Passion awakens our positivepsychologyprogram.com/mihaly-csikszentmihalyi-father-of-flow(being totally absorbed in the present moment), and flow helps us to be happy.

Because you feel consumed by the task at hand, your mind feels sharp, awake, and focused. There is no room to ponder yesterday’s mistakes or tomorrow’s fears. You are just with the moment, present and mindful. Passion represents part of the overallsouloftherapy.com/2016/04/04/the-3-ingredient-good-life-recipePassion colors the world; without it, life just feels dull.

But, if you don’t think you have time for hobbies or entertainment, then you probably don’t have time to be happy, either.

Take Care of Future Self, Too!
When people focus on maximizing pleasure and living in the present moment, they may quickly neglect the importance of planning and organizing. After all, you can’t control the future, right? Happiness only happens right now, right? True. Sort of.

But, we still owe it to our future selves to be kind, compassionate, and attentive. We should still pay our bills and souloftherapy.com/2016/08/29/happiness-brushing-your-teeth because, even if it doesn’t bring total joy in the current moment, not doing those tasks has greater odds of bringing unhappiness in the imminent future than happiness.

Balance plays a critical part here. The magic in how to be happy doesn’t just lie in losing ourselves in today’s moment. It lies in experiencing peace and acceptance for where we are and who we are, while also consciously moving into the versions we want to be.

Find What Works For You
How to be happy? These are just my thoughts.

And, while Google may have more answers than we’ll ever have the time to read, it’s always going to be up to you to find what works.

So, make it your life mission. Run your own trials. Assess your own feelings. Edit as needed. After all, what else are you living for?

 

Community Voices

To The Girl Who Hates How She Looks

By conventional standards, she was beautiful, but I suppose that doesn’t matter. My work in #EatingDisorders, trauma, and #Addiction has taught me that self-loathing knows no bounds; when someone dislikes themselves and feels ashamed, it doesn’t matter what they weigh, how their hair falls, or what their nose looks like.

Self-loathing is self-loathing is self-loathing.

It doesn’t discriminate- no matter where you appearance falls on the proverbial spectrum of beauty.

She hated her eyes- thought they were too small and close together, and she spent nearly an hour every single morning transforming them with makeup. And, yet, she hated makeup. Resented every moment of her early-morning process. Just thought she had to do it in order to feel accepted by society.

She also hated her hands and her feet, thought that she had nailfungusconsumerreview.com/blog/thick-yellow-toenails and unshapely fingers, and going without a manicure or pedicure was equivalent to making her stand naked in front of a group of colleagues.

Her skin tone wasn’t right; her complexion was horrible; her thighs felt too big and she was convinced her stomach made her look perpetually pregnant.

None of these were true, of course, but perspective can tell its own funny stories, and perspective can show us what we want (or don’t want) to see.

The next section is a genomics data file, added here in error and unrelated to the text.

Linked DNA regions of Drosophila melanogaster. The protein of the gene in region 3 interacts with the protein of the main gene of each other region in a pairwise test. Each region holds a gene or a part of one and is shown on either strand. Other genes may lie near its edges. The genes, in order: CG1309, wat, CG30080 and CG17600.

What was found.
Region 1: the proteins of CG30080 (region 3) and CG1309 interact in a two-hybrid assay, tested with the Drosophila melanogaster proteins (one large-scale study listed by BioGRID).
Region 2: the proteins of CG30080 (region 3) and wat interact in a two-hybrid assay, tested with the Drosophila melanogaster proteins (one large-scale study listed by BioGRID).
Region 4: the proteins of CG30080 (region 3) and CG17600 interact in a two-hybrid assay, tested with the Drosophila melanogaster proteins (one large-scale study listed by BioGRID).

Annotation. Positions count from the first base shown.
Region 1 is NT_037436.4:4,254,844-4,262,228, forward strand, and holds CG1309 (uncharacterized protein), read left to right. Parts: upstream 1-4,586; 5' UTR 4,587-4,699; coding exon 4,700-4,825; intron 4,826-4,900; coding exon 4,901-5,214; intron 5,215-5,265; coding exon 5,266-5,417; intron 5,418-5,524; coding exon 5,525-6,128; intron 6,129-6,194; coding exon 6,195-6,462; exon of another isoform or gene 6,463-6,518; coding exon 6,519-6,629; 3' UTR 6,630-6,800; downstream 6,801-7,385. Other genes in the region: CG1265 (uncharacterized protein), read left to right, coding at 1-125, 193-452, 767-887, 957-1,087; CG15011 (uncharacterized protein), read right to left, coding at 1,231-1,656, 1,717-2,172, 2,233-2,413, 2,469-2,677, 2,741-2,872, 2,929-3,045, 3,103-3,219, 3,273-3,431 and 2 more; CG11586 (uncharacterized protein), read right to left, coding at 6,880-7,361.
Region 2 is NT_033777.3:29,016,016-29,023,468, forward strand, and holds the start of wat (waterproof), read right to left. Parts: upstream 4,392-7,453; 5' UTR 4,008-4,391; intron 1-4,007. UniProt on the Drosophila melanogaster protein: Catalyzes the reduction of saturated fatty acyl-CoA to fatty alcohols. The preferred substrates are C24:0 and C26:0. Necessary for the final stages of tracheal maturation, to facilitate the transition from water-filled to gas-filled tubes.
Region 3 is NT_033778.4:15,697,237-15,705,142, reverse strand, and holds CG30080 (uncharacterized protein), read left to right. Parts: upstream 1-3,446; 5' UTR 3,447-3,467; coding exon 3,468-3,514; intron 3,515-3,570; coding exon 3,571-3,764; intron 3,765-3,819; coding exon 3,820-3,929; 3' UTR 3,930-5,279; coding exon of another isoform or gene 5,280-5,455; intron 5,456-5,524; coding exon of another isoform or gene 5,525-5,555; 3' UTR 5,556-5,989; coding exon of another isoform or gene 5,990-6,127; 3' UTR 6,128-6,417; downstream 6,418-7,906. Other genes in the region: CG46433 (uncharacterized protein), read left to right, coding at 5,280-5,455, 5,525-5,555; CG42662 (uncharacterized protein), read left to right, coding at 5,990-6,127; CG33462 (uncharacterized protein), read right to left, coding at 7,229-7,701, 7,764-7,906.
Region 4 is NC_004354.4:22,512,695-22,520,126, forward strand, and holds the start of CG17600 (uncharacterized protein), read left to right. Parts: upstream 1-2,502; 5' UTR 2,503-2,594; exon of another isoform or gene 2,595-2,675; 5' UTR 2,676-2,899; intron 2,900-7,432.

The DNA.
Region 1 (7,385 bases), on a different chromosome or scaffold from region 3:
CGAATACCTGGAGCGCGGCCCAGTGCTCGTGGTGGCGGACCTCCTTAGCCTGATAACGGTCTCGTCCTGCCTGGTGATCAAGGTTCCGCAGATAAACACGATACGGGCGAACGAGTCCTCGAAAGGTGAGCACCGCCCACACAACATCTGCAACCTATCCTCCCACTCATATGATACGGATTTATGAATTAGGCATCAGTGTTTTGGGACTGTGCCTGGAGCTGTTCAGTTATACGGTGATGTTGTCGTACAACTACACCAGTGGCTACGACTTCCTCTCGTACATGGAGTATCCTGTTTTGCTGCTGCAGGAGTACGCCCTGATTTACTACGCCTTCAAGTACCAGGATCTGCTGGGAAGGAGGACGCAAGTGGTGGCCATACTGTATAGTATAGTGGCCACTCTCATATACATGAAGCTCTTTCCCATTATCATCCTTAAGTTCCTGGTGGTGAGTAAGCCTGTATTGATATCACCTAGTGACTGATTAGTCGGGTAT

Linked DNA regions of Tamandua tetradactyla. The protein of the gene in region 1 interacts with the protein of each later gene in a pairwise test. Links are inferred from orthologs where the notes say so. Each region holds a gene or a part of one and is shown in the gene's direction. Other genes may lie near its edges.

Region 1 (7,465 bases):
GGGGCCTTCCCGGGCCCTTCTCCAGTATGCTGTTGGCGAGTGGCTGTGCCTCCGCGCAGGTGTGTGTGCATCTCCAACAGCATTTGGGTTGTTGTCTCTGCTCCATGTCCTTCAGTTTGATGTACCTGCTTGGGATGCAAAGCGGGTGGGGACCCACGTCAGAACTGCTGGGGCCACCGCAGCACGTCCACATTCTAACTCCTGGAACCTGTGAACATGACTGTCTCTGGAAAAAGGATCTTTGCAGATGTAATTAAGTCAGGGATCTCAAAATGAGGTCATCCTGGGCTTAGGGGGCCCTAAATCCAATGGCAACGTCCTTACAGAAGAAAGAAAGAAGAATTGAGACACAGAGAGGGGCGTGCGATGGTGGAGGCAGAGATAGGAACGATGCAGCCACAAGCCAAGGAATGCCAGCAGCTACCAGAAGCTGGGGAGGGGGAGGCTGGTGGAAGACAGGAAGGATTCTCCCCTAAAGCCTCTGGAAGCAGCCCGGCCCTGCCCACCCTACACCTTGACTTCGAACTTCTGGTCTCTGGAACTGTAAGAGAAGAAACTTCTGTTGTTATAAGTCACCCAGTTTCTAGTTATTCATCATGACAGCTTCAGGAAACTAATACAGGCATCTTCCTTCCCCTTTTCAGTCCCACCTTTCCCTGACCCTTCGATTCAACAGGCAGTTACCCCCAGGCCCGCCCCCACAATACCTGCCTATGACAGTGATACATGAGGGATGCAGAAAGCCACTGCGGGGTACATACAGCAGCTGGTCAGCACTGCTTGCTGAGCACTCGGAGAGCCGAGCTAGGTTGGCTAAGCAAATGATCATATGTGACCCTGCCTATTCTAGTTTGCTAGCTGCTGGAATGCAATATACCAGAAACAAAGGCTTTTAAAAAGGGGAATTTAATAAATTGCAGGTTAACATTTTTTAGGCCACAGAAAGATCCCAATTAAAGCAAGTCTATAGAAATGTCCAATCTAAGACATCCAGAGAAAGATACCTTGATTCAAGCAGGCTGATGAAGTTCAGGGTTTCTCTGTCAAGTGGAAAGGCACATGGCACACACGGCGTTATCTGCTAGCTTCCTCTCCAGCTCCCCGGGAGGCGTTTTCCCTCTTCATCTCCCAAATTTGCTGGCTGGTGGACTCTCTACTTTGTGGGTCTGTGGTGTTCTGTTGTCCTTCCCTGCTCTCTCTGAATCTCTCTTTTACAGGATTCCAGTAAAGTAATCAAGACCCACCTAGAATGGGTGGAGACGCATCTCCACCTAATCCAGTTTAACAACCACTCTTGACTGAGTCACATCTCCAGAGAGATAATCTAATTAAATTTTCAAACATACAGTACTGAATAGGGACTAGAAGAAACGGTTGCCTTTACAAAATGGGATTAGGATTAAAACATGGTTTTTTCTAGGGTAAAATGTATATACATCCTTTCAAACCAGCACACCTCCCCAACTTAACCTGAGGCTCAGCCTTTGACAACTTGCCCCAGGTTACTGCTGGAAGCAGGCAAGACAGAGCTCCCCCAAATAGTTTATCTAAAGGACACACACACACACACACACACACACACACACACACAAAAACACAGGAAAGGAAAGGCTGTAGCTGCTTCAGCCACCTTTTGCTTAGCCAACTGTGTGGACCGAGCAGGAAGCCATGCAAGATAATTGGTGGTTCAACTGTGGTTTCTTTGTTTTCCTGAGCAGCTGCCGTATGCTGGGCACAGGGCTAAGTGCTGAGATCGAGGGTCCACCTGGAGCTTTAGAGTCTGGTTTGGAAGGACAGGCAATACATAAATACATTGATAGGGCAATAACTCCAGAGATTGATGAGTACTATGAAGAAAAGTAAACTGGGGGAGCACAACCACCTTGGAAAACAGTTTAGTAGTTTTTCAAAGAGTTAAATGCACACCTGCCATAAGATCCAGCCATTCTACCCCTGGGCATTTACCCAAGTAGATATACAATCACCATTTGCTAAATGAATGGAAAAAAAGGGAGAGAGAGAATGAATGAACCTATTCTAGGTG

She struggled with #Depression and body dysmorphia and souloftherapy.com/2018/04/10/bulimia-recovery-myths-most-of-..., and she struggled with finding a sense of meaning and purpose in a life that felt dull and colorless.

She struggled with finding happiness in a world where she didn’t believe she deserved happiness.

It’s funny, isn’t it? How we see ourselves compared to how others see us? The distortions we take to heart. The mirrors that we feel lie to us. The pictures we avoid and the reflections we turn away from.

Everyone wanted her to see her beauty, but she wasn’t in a place to see it. The more people pressed, the more she resisted. Back into the starvation. The throwing up. The obsessive makeup. The trying-on-every-piece-of-clothing in her entire wardrobe only to discard nearly all of it for the baggy sweatpants and sweater.

As far as I know, she’s still stuck in that abyss- in that place where light only flickers, where hope seems like a false promise. It’s a miserable abyss, one that too many people know, one where I hope she can one day emerge.

Community Voices

Gratitude Doesn't Cure My Problems- It Shifts Them

In my therapy practice, I regularly promote the virtuous benefits associated with gratitude. There’s enough pervasive research showing that gratitude can promote both physical and psychological health- and there’s enough research showing that it rarely hurts to take the glass-half-full approach.

But gratitude does not singlehandedly remove or fix problems. It does not erase the pain- it does not take away the anguish and replace it with sunshine and rainbows (is anything in life ever that easy?).

Gratitude moves a bit slower than that. It’s a steadier process, one that involves unpacking and needling, one that requires discipline and willingness.

Just like we need to www.imagineuweb.com/8-10-proven-ways-to-be-happier-with-yourself we also need to accept that we need to cultivate gratitude as well. It’s like a muscle- we must train it, strengthen it, and take care of it. Nobody runs a marathon overnight (okay, this might not be true) in the same way that it’s also very challenging to take a sunnier disposition right away.

For me, it helps to start small. I had a graduate school professor who assigned us to write down three things that went well that day. They didn’t have to be earth-shattering; they just had to be three things that we could acknowledge as being positive.

This practice opened my eyes. Gratitude happens in small shifts, in tiny waves, in the day-to-day routine. It’s not always rooted in the grandiose and exciting experiences- it’s not always a huge display of adoration and affection.

I can just be grateful for that cup of coffee. For my warm bed. For the stranger who smiled at me in line at the grocery store. And, yes, it can be gratitude even for pain- for the lessons I’ve learned and the hardships I’ve endured and the losses I’ve experienced. They have all strengthened me and made me and defined my journey, and I’m grateful for that!